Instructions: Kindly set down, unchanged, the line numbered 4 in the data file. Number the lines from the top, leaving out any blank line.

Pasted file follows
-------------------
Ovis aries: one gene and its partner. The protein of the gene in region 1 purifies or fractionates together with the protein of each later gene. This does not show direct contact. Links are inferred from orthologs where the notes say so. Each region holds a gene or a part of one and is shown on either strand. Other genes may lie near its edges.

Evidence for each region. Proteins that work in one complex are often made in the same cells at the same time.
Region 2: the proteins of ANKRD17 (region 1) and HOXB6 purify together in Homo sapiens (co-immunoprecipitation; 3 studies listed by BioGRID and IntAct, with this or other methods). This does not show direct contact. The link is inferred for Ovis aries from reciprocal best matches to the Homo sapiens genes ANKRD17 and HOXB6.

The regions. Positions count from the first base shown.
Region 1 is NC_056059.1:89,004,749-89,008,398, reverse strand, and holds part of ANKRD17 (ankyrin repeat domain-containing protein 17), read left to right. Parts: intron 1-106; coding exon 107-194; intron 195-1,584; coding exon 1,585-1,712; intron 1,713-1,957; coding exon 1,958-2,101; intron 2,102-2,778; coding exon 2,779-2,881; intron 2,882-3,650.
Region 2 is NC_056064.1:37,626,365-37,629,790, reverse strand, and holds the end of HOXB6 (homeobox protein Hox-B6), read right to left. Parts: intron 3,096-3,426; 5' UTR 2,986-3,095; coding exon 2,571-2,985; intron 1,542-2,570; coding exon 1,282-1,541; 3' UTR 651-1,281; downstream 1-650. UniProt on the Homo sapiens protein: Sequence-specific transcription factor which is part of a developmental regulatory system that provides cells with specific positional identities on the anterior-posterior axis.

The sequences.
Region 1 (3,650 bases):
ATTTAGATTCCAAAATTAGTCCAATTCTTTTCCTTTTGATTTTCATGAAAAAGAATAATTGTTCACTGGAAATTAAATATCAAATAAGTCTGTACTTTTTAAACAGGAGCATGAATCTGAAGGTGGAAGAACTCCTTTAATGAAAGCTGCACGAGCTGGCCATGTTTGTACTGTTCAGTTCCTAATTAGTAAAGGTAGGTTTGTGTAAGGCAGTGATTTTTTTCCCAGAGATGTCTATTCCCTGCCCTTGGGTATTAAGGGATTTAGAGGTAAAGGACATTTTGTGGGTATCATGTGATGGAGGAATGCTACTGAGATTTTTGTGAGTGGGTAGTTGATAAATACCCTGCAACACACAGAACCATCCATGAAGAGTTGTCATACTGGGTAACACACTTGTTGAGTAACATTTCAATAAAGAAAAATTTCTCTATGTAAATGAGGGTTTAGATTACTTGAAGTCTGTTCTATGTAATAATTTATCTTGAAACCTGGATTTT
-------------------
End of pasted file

The regions. Positions count from the first base shown.